• In August 2012, India announced reduction of 30% in its SAFTA Sensitive List for non-Least Developed Countries of SAFTA [including Pakistan], bringing down tariff on 264 items to 5% within a period of three years.
  • In the aftermath of cross border terror attack in Pulwama, India withdrew Most Favoured Nation Status to Pakistan.
  • India also hiked customs duty on exports from Pakistan to 200% on 16 February 2019. Subsequently, as part of its unilateral measures, Pakistan suspended bilateral trade with India on 7 August 2019.

Indus Waters Treaty

  • The Indus Waters Treaty governs the rivers that flow from India into Pakistan.
  • Water is cited as one possible cause for a conflict between the two nations, but to date issues such as the Nimoo Bazgo Project have been resolved through diplomacy.

People to People Relations:

  • Fishermen and other civil prisoners who are believed to be Indian nationals were in the custody of Pakistani authorities.
  • India suggested to Pakistan to revive the mechanism of the Joint Judicial Committee which looks into humanitarian issues of fishermen and prisoners in each other’s custody.
  • The visit to religious shrines between India and Pakistan is governed by the Bilateral Protocol on Visits to Religious Shrines signed between India and Pakistan in 1974. The protocol provides for three Hindu pilgrimage and four Sikh pilgrimage every year to visit 15 shrines in Pakistan while five Pakistan pilgrimage visit 7 shrines in India.
  • The case of Kulbushan Jadhav, a retired Naval officer arrested nears the Iran-Pakistan border in Baluchistan region by the Pakistani establishment.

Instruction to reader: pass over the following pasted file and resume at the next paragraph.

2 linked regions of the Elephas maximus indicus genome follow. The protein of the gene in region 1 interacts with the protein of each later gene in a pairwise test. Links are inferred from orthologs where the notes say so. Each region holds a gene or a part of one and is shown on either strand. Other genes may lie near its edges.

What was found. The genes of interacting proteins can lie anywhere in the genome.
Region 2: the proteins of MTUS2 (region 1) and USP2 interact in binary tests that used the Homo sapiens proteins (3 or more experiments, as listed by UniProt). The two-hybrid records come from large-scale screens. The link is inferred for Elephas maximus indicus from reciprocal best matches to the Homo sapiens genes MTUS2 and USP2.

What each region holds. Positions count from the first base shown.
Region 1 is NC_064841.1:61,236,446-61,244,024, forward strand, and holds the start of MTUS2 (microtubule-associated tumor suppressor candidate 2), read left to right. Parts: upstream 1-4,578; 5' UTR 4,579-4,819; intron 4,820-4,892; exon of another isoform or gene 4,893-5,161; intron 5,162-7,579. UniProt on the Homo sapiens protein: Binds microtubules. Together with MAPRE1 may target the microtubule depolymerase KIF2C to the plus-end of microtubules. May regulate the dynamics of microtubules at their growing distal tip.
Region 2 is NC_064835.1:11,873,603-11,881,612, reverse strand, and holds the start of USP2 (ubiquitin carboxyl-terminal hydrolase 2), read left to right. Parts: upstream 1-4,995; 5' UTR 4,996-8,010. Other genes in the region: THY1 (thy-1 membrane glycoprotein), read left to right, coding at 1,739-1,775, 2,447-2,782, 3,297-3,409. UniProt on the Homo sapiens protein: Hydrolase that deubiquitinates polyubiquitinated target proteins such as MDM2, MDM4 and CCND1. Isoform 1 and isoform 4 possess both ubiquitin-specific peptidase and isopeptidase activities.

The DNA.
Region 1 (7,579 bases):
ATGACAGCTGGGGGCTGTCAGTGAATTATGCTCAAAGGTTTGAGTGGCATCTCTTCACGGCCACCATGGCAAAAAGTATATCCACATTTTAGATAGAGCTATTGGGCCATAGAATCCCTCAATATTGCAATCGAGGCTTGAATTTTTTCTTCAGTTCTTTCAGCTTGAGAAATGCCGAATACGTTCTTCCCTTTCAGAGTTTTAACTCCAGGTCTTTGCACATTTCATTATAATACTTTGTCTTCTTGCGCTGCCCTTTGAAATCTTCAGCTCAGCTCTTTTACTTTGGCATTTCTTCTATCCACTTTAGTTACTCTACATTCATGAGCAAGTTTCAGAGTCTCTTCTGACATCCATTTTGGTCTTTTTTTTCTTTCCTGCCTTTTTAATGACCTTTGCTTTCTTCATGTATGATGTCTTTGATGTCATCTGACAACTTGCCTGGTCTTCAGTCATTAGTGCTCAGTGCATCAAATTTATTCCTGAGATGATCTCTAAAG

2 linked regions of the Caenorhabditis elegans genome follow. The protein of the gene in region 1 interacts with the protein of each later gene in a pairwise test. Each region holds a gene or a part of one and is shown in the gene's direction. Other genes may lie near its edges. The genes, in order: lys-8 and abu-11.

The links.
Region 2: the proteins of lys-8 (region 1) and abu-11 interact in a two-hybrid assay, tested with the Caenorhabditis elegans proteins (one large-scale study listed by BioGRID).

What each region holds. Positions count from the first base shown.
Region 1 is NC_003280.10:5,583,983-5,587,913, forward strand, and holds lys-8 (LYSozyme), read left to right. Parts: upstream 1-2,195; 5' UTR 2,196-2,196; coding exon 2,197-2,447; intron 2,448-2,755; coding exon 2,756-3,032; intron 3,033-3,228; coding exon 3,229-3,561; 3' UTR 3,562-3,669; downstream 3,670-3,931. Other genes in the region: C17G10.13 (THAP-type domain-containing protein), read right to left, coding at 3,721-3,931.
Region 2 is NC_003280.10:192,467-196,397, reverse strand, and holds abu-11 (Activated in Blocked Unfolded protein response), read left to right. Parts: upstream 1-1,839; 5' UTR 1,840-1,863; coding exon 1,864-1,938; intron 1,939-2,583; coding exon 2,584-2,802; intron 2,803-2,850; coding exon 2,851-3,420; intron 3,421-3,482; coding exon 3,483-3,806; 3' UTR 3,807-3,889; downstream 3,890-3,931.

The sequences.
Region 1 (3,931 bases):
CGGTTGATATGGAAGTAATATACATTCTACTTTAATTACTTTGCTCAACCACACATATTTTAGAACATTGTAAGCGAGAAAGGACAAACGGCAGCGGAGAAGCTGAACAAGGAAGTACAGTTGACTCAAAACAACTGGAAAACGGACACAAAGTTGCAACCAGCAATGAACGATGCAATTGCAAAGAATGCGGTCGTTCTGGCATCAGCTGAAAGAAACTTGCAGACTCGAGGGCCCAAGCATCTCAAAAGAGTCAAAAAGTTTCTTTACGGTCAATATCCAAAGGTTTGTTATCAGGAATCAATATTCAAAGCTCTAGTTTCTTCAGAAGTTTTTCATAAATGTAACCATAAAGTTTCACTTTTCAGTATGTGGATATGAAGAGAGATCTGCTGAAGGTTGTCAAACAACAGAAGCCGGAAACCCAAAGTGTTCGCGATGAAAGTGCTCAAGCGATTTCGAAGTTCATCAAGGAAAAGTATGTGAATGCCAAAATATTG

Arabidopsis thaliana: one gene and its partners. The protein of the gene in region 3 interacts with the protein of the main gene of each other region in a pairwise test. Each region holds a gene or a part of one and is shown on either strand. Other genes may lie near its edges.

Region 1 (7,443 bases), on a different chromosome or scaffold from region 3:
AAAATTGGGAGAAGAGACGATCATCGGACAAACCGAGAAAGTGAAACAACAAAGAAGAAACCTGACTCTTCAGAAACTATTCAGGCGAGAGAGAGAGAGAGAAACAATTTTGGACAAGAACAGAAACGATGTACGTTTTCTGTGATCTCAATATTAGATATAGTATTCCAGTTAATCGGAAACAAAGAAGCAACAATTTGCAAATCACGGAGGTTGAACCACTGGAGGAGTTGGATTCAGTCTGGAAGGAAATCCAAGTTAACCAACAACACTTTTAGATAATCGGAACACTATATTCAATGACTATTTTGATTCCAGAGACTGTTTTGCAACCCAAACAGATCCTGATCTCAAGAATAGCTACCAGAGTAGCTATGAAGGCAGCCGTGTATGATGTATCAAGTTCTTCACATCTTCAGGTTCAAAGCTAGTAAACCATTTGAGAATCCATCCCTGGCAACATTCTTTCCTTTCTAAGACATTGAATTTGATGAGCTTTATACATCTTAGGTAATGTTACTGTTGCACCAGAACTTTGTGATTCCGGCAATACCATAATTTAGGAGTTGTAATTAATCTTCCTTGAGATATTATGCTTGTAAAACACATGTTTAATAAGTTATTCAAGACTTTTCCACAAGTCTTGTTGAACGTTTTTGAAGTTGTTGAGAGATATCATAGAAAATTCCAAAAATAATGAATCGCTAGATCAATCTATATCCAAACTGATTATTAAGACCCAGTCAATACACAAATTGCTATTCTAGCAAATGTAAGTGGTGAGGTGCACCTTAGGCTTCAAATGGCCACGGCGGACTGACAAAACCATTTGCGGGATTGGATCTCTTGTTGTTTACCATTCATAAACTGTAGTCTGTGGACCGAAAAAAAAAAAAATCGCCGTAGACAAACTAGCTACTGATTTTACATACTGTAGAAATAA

• As there were repeated denials of the Consular Access, India approached the International Court of Justice (ICJ) at Hague where it put forward the argument that Vienna Convention was being violated as the Consular Access was denied.
    • The ICJ has asked Pakistan to stay the execution of Jadhav and the matter is sub judice.

Cultural links:

  • India and Pakistan, particularly Northern India and Eastern Pakistan, to some degree have similar cultures, cuisines, and languages due to common Indo-Aryan heritage which span through the two countries and throughout much of the northern subcontinent which also underpin the historical ties between the two.
  • The Government of India in 2018 formally conveyed to the Government of Pakistan that it would initiate the Kartarpur Corridor on the Indian side and urged Pakistan to build a corridor with suitable facilities in its territory.
  • Cricket and hockey match between the two have often been political in nature.
  • In tennis, Rohan Bopanna of India and Aisam-ul-Haq Qureshi of Pakistan have formed a successful duo and have been dubbed as the “Indo-Pak Express”.

China as anchor:

  • Stoutly refusing to open up trade with India, Pakistan has looked to other economic and commercial partners among whom China is by far the most important.
  • The security relationship was the anchor of the China-Pakistan ties. Now, Pakistan hopes that China will offer its assistance to transform its economy.
  • It looks to the mechanisms under the China-Pakistan Economic Corridor (CPEC) to play a crucial role through connectivity, port development, power production and other investments.